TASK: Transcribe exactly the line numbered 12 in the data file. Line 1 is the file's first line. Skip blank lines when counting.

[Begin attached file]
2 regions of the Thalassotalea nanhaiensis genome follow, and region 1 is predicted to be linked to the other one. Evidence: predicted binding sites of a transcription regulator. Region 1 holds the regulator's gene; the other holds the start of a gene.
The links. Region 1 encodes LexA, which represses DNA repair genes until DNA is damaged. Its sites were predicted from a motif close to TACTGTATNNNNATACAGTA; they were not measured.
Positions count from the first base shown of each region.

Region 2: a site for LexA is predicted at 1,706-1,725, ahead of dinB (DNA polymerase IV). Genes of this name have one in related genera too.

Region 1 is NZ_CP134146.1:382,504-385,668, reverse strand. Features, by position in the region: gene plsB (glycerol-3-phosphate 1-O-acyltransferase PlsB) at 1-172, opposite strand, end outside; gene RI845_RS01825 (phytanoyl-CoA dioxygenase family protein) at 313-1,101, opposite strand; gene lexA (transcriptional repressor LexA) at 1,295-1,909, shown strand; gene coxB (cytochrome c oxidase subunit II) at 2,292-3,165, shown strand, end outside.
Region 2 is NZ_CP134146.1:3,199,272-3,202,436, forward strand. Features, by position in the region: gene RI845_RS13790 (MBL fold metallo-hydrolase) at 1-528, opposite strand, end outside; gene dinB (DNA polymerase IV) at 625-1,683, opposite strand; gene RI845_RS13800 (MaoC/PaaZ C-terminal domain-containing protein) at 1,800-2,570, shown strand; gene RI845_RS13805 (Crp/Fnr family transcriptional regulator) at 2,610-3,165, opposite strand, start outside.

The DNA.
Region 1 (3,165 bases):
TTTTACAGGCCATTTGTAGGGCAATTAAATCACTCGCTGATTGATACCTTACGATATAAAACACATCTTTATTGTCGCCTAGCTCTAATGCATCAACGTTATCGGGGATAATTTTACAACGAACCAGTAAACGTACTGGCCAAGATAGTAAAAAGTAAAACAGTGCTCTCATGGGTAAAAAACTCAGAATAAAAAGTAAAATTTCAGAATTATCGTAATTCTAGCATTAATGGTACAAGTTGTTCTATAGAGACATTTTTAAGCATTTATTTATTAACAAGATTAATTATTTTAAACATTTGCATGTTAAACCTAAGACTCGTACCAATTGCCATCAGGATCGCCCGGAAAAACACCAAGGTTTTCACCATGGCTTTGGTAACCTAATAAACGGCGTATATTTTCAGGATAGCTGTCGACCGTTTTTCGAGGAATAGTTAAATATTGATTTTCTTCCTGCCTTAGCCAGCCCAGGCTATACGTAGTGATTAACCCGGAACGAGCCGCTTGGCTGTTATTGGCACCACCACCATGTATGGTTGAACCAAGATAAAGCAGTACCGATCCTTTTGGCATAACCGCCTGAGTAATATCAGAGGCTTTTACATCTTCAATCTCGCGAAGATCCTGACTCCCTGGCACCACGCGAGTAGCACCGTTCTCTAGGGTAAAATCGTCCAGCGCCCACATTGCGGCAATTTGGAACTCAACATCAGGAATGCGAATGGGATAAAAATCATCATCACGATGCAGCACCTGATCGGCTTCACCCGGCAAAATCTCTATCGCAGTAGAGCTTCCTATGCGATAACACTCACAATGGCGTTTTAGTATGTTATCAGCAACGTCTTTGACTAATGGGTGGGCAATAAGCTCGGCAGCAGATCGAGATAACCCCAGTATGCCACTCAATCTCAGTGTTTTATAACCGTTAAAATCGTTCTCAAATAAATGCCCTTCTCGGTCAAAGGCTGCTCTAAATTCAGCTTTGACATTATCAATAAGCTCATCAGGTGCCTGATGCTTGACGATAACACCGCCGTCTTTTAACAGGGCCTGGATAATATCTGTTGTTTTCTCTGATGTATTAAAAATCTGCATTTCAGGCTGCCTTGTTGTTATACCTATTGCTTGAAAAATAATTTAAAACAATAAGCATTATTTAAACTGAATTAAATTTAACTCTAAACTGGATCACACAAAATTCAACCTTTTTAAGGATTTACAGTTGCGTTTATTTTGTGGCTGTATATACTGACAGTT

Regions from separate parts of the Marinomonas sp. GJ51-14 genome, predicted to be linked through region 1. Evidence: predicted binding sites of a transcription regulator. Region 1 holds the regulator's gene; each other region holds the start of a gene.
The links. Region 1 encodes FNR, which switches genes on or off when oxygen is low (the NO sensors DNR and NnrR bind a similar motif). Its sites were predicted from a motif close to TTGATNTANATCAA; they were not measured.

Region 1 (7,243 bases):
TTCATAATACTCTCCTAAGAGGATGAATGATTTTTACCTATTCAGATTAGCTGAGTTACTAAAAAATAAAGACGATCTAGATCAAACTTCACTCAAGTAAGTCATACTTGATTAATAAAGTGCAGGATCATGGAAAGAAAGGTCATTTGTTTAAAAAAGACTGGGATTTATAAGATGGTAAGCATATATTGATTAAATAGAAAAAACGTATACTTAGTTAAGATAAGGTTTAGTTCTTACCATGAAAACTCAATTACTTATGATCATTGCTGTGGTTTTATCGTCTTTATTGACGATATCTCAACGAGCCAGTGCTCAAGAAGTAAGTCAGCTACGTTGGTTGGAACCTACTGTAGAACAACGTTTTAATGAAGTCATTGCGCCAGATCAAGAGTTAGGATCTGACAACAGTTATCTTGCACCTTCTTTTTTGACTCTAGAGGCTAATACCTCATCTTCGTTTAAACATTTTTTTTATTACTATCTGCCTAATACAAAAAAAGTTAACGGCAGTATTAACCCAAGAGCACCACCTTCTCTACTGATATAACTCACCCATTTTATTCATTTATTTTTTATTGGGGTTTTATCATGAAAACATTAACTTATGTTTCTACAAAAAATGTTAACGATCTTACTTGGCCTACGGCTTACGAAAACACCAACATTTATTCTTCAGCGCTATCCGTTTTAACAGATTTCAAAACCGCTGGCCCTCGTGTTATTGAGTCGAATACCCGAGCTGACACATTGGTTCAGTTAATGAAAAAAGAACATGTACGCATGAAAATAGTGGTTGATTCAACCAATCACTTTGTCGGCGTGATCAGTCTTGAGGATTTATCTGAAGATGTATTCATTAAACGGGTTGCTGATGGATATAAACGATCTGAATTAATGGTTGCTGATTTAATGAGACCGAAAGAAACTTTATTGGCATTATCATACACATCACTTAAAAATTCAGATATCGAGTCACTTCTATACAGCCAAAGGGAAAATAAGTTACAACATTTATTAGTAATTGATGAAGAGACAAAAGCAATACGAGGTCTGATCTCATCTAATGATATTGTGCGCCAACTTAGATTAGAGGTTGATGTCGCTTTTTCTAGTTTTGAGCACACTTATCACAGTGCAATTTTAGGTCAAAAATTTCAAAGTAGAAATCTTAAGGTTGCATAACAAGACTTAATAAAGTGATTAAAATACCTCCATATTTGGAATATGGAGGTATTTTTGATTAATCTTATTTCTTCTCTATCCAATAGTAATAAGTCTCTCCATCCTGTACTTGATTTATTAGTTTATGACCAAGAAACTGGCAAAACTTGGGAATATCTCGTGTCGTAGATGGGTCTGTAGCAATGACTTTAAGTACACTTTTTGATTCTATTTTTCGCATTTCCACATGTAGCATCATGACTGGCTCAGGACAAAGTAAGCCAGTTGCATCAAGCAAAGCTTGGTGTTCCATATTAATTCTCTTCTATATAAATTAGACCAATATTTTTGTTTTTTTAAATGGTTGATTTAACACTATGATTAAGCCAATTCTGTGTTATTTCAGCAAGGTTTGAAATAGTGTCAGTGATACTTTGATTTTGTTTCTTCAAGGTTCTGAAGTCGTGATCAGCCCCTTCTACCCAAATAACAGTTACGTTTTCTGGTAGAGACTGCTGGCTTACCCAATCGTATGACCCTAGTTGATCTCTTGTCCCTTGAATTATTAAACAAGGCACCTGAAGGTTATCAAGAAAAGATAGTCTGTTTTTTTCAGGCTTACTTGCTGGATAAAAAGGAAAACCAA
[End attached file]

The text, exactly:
Region 1 (7,243 bases):